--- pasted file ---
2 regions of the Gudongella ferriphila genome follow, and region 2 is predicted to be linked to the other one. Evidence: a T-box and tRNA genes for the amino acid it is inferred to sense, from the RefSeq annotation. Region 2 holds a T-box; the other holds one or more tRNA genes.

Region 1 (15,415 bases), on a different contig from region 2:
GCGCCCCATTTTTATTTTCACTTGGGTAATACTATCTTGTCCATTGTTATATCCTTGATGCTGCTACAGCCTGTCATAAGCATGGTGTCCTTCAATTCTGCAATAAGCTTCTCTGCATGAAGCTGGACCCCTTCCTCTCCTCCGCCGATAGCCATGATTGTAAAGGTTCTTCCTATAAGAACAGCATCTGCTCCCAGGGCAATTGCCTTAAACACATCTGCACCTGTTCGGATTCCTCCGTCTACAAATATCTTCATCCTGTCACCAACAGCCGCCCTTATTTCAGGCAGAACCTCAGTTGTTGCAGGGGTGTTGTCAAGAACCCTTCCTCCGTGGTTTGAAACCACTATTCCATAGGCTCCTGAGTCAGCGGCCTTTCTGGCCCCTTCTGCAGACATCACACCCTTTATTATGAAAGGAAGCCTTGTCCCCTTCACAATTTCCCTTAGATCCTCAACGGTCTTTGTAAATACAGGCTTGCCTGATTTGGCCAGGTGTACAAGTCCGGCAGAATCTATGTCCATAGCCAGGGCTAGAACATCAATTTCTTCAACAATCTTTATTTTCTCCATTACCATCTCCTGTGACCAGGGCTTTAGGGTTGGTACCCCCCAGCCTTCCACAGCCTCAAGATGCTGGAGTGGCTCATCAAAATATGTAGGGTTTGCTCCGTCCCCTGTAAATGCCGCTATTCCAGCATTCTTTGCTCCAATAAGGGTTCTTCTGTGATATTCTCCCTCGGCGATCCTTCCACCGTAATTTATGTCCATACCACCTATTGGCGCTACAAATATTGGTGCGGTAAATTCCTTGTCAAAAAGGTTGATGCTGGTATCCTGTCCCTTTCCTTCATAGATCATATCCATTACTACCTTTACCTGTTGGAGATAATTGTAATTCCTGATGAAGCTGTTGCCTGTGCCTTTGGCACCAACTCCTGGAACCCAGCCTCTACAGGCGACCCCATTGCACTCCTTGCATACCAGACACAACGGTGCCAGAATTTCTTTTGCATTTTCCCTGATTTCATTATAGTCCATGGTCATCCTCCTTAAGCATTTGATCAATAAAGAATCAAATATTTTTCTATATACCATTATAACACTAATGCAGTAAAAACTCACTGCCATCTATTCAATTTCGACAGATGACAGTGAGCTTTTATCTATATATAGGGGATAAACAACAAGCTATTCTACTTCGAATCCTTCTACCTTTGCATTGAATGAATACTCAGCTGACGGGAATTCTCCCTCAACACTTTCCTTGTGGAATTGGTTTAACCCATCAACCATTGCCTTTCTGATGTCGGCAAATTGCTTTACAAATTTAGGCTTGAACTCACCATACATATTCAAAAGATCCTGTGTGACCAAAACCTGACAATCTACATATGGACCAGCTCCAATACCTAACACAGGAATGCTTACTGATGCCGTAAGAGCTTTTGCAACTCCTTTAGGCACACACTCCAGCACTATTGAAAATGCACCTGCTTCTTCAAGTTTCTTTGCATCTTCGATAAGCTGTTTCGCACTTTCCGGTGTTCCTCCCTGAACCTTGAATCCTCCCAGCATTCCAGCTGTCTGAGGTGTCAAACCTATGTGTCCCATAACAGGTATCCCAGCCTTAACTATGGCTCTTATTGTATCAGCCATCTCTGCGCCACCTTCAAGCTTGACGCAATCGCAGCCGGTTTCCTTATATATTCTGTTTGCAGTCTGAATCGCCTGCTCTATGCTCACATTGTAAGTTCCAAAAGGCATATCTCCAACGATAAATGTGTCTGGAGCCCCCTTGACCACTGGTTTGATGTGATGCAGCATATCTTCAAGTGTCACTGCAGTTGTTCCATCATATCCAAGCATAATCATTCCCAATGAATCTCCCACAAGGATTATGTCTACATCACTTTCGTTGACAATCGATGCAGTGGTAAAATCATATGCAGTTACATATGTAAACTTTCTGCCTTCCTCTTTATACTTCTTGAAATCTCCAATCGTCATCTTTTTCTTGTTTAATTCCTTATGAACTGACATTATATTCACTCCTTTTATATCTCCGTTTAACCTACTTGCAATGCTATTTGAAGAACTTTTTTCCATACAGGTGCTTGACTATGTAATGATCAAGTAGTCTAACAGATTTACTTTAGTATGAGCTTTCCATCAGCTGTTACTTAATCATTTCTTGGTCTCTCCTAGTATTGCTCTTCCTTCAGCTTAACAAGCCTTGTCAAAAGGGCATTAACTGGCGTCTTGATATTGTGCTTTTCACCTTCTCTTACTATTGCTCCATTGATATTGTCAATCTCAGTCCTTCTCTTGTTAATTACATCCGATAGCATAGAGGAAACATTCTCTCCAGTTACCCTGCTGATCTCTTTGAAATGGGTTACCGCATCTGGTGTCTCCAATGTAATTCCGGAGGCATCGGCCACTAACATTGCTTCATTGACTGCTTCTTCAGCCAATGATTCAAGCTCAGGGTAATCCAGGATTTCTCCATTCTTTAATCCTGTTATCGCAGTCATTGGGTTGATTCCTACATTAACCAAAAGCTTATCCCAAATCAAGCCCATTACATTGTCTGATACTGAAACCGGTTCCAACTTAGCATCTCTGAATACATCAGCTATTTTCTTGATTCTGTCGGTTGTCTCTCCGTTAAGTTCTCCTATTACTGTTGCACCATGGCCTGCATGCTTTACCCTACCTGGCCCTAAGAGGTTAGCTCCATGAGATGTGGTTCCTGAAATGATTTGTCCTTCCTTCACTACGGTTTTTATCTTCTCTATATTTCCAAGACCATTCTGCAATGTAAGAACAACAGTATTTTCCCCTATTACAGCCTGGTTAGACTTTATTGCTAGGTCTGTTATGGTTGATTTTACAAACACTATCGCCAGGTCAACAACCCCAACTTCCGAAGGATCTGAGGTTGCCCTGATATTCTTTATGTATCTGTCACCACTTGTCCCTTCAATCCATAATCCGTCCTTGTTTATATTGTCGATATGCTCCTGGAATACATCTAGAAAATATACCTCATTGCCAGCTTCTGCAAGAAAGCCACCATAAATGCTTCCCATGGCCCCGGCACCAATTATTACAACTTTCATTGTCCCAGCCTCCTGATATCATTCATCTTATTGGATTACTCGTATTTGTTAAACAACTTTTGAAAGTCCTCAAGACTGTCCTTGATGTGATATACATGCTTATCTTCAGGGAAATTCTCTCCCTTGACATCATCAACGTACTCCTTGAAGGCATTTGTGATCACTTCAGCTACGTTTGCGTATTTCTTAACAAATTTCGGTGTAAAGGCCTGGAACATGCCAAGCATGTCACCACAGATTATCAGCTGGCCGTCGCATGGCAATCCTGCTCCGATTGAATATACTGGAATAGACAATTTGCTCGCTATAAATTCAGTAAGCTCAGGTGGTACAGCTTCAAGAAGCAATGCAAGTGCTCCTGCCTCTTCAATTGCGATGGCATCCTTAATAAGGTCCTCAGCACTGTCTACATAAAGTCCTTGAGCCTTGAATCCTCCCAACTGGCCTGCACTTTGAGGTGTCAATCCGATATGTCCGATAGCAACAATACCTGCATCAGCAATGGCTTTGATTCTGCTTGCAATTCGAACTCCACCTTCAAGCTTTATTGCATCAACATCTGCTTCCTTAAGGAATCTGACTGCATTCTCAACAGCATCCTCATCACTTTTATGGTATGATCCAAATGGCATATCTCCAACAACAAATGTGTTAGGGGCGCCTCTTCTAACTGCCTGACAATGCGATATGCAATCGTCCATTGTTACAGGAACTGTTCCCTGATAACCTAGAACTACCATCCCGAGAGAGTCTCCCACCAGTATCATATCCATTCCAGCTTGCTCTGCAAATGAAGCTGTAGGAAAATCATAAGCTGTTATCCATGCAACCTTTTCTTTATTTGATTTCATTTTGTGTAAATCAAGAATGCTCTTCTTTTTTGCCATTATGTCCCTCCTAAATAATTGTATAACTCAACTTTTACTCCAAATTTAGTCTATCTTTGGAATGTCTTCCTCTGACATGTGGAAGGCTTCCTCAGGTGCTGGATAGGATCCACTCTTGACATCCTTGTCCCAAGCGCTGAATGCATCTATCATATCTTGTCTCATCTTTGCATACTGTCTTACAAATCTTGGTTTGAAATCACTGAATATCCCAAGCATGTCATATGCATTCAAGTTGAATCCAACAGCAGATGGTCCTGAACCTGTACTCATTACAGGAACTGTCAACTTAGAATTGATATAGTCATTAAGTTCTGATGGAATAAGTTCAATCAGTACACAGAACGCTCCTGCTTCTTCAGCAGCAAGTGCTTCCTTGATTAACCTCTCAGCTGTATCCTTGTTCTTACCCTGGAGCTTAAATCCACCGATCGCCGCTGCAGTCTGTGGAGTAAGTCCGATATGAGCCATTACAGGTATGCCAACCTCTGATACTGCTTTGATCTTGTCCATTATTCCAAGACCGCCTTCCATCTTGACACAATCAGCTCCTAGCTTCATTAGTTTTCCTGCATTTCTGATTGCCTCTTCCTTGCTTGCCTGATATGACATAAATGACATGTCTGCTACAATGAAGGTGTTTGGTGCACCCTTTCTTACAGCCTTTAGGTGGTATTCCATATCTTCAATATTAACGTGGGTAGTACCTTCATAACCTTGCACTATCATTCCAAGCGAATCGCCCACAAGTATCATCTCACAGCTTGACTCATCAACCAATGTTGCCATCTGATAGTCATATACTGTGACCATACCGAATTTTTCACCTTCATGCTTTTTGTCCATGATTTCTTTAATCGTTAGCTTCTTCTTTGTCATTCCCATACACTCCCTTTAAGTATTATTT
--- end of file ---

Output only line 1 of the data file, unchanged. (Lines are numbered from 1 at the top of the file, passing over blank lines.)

2 regions of the Gudongella ferriphila genome follow, and region 2 is predicted to be linked to the other one. Evidence: a T-box and tRNA genes for the amino acid it is inferred to sense, from the RefSeq annotation. Region 2 holds a T-box; the other holds one or more tRNA genes.